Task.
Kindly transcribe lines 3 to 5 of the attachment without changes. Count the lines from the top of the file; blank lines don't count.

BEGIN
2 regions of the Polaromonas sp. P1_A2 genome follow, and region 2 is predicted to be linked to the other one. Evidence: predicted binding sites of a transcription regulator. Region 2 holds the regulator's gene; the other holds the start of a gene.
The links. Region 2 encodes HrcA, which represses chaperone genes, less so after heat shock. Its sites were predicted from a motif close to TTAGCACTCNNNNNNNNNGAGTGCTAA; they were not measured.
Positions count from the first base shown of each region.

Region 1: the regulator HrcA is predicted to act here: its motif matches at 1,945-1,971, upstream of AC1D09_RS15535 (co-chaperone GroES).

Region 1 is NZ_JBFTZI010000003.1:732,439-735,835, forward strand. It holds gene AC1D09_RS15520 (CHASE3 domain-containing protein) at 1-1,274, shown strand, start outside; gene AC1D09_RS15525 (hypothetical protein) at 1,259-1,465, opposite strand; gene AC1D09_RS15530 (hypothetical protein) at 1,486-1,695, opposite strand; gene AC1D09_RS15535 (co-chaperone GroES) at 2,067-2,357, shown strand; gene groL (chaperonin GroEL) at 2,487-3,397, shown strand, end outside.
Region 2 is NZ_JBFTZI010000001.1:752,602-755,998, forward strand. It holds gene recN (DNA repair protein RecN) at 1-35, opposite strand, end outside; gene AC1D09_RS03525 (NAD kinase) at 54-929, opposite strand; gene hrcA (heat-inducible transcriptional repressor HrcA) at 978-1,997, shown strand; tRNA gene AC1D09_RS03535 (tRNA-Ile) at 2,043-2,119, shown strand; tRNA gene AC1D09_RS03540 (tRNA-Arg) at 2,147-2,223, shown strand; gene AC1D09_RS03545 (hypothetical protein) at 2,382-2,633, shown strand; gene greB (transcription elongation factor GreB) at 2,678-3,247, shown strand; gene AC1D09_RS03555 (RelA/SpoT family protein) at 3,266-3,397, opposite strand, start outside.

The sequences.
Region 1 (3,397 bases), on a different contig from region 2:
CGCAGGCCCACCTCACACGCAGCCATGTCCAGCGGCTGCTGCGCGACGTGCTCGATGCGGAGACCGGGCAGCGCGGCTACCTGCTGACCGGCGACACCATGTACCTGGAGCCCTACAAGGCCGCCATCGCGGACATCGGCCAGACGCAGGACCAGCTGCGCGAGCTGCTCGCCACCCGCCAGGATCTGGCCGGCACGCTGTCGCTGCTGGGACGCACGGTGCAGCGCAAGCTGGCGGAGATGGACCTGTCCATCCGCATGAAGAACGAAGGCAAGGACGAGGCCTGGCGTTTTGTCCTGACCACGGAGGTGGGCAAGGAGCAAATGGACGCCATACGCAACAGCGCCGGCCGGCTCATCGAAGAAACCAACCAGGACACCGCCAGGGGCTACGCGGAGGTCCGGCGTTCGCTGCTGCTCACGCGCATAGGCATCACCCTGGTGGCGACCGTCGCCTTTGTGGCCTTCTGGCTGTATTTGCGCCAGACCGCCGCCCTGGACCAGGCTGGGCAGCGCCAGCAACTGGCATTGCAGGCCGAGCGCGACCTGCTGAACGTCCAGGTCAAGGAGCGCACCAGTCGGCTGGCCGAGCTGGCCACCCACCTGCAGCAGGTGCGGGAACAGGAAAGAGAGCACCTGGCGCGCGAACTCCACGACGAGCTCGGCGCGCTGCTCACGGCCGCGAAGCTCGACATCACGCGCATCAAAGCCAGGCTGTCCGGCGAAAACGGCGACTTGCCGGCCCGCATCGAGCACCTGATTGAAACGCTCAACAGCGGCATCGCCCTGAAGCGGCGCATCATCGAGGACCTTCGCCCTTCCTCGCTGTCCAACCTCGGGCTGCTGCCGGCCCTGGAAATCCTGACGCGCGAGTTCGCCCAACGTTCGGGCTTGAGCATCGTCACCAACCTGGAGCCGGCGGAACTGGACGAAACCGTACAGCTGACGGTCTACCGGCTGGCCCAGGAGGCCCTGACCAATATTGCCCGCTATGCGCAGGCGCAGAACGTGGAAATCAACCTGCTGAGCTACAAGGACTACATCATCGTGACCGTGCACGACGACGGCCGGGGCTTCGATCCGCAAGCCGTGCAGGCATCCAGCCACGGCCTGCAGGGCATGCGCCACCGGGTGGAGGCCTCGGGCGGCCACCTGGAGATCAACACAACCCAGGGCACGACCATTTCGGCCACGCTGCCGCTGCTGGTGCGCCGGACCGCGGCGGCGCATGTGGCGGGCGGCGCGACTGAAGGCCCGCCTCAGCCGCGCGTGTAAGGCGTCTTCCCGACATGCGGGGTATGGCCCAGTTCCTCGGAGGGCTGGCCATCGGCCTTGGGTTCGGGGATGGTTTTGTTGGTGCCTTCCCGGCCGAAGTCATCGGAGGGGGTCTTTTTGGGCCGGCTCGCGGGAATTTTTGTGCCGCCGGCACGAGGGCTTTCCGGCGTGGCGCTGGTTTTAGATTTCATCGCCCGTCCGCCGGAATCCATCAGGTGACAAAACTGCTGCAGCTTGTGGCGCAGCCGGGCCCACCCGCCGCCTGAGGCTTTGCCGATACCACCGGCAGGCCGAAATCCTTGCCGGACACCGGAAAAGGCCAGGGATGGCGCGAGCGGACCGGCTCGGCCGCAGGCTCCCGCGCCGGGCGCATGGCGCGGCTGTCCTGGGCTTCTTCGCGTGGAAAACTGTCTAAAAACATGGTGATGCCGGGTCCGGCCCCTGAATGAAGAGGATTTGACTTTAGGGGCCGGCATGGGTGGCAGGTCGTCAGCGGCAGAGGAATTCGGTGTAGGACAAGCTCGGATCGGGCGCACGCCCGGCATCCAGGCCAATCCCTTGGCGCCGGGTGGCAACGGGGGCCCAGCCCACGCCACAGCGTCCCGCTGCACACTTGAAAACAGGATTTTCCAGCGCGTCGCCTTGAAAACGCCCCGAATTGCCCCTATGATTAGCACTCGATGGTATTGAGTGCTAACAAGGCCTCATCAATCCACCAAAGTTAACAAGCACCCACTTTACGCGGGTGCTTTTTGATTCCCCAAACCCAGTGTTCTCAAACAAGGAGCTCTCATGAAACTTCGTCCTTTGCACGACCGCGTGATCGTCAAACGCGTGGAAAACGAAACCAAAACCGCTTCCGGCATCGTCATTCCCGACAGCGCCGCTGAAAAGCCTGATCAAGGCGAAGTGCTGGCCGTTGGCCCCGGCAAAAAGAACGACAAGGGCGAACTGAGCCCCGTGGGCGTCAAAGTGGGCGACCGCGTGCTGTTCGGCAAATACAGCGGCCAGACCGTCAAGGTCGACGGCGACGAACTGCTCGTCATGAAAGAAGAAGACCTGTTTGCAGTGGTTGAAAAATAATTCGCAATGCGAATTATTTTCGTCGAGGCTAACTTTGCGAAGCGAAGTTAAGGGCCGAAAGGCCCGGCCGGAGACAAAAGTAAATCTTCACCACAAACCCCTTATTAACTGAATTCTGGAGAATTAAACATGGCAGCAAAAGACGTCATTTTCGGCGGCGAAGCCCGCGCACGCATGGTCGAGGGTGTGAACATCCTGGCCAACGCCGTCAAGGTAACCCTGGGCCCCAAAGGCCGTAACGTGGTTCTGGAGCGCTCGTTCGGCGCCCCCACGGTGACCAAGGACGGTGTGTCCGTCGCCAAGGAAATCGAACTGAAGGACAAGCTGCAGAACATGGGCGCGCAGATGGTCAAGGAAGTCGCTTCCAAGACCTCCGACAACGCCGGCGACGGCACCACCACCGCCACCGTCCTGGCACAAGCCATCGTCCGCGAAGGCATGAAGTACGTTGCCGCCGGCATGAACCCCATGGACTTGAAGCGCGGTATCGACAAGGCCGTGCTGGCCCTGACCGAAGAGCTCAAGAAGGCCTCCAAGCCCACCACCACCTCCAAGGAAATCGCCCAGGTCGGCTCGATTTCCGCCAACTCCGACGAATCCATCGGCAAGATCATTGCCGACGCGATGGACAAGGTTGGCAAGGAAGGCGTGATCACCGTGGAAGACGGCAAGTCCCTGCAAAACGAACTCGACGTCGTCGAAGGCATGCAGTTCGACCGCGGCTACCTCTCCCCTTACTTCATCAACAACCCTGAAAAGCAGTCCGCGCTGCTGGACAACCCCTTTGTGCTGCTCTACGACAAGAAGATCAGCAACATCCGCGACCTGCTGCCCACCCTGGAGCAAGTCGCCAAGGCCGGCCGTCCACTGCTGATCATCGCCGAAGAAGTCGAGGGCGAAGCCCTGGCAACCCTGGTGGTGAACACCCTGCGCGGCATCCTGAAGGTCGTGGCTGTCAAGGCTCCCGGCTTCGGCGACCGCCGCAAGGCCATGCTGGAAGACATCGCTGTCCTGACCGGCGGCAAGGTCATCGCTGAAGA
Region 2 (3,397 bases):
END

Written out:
Positions count from the first base shown of each region.

Region 1: the regulator HrcA is predicted to act here: its motif matches at 1,945-1,971, upstream of AC1D09_RS15535 (co-chaperone GroES).

Region 1 is NZ_JBFTZI010000003.1:732,439-735,835, forward strand. It holds gene AC1D09_RS15520 (CHASE3 domain-containing protein) at 1-1,274, shown strand, start outside; gene AC1D09_RS15525 (hypothetical protein) at 1,259-1,465, opposite strand; gene AC1D09_RS15530 (hypothetical protein) at 1,486-1,695, opposite strand; gene AC1D09_RS15535 (co-chaperone GroES) at 2,067-2,357, shown strand; gene groL (chaperonin GroEL) at 2,487-3,397, shown strand, end outside.